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Jacques Louis David's Madame de Pastoret and Her Son

Emily B. Collins, MPhil
Arch Facial Plast Surg. 2012;14(4):304-305. doi:10.1001/archfacial.2012.766.
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Jacques Louis David, during his lifetime, was the most important painter in Europe. He lived through tumultuous upheaval and managed,though not through charm, to continually ride the waves of political change.

David was born in Paris, France, in August 1748. His father was killed in a duel when David was a young boy, and his mother, wanting to provide David with an excellent education, sent him to live with his uncles, who were prosperous architects. Even as a boy David knew he wanted to be an artist, which was somewhat of a disappointment to his wealthy, socially elite family. Perhaps because of this, David would make it a life-long priority to uplift the arts from mere craftsmanship to Art. He always thought an artist should be well read and in essence be a philosopher, in order to make the truest art possible.1(p6) When David began his arts education, the first place his family looked for instructors was within. David's mother was a distant cousin of Francois Boucher.2 By the time Boucher was asked to tutor David, he had already been appointed First Painter to the king, Louis XVI. Boucher declined and sent Louis to another artist/instructor. David continued his education and was soon receiving formal training at the Royal Academy, which was located in the former palace of the Louvre. The competition at the Royal Academy was great, and the highest prize for every student was the Prix de Rome. David entered the competition 4 times before finally winning the prize on his fifth attempt.1(p20) While 4 consecutive rejections were not unheard of, these were extremely frustrating for David and may have sown the first seeds of antiestablishment feelings within the artist.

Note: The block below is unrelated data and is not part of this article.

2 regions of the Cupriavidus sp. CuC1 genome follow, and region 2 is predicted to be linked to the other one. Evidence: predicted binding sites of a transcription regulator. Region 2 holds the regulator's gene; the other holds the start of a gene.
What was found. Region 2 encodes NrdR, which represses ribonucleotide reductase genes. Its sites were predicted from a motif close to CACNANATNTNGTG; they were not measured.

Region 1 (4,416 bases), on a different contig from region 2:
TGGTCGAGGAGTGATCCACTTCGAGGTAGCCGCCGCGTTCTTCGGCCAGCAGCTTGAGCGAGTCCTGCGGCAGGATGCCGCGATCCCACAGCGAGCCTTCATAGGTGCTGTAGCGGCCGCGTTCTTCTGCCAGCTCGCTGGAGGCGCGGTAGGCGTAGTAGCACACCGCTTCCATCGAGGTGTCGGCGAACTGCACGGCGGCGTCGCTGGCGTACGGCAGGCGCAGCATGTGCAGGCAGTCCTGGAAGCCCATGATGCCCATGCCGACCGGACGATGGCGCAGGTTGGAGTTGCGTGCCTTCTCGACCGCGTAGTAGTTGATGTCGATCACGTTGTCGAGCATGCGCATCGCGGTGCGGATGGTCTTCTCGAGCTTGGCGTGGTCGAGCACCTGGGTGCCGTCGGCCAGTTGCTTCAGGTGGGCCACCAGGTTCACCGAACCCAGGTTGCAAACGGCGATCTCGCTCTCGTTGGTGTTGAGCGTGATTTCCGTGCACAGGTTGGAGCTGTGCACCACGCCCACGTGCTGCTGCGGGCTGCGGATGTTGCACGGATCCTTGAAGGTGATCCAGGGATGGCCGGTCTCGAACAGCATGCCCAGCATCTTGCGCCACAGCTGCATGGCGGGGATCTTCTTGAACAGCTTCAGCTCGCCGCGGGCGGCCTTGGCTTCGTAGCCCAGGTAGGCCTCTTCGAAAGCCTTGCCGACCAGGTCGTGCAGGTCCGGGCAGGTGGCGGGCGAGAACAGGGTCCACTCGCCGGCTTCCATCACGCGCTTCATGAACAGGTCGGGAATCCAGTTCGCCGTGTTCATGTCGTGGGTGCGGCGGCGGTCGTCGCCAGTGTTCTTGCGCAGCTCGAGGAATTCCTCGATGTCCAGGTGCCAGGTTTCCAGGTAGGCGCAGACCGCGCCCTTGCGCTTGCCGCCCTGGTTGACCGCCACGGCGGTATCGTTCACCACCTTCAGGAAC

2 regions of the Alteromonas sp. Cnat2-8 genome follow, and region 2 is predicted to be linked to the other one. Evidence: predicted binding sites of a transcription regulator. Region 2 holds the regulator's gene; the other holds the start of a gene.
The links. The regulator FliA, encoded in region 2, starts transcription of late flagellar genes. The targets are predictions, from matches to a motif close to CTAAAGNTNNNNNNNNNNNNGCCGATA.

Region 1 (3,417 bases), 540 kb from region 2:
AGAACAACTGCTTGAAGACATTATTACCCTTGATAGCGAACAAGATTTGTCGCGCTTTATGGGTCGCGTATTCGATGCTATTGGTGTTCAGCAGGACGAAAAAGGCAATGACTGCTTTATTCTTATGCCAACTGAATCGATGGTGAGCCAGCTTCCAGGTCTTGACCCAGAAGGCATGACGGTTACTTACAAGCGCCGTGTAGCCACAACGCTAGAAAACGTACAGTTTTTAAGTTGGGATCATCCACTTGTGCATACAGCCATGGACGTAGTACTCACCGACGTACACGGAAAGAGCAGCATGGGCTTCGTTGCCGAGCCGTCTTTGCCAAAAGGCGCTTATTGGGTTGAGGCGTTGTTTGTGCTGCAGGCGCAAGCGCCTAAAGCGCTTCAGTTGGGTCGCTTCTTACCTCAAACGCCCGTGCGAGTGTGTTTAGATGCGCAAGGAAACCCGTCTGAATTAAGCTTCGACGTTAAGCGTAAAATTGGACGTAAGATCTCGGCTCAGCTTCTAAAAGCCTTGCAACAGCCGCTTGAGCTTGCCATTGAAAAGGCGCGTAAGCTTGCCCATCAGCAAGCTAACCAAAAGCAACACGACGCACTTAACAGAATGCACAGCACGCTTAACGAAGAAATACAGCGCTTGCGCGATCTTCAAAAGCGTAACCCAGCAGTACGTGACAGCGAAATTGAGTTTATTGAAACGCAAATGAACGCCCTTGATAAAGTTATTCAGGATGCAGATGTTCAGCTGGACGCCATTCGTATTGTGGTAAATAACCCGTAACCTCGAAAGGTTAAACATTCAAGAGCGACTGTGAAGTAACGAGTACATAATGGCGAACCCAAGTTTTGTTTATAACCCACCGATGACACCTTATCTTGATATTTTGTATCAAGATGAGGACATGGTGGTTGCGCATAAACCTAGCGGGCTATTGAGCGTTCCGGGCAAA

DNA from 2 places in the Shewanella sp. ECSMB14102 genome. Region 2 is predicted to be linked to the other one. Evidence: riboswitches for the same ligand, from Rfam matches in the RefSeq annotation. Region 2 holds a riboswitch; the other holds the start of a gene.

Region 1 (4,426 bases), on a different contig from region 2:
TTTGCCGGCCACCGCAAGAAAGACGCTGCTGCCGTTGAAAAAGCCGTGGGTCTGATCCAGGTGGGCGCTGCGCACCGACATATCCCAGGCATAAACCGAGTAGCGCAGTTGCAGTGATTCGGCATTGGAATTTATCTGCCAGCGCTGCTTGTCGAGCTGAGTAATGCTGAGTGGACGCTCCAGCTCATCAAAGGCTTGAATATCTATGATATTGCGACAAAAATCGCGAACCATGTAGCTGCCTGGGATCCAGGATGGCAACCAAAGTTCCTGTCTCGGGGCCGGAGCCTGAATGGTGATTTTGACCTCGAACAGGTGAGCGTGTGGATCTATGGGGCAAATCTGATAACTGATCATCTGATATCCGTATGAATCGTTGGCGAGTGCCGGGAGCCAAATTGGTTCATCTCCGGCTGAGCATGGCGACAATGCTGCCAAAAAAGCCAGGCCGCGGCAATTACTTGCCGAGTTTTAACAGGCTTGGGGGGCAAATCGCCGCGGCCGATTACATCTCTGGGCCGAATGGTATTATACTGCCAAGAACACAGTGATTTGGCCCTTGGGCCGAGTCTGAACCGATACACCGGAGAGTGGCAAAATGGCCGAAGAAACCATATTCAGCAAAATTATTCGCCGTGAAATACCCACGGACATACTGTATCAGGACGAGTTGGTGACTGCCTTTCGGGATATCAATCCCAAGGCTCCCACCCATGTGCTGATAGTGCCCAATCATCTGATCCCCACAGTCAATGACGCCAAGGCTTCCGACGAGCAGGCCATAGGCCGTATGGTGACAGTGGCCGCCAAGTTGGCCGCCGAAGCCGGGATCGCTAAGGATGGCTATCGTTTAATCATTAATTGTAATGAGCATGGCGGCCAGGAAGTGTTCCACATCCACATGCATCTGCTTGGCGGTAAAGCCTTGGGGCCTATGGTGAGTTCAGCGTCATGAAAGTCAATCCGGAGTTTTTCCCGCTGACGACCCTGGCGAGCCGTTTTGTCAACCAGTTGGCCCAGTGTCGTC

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Jacques Louis David, 1748-1825. Madame de Pastoret and Her Son, mid-1791/mid-1792, 1791-1792. Oil on canvas. 51⅛ × 38 in. Art Institute of Chicago, Chicago, Illinois (http://www.artic.edu.aic). Clyde M. Carr Fund and Major Acquisitions Endowment, 1967.228.




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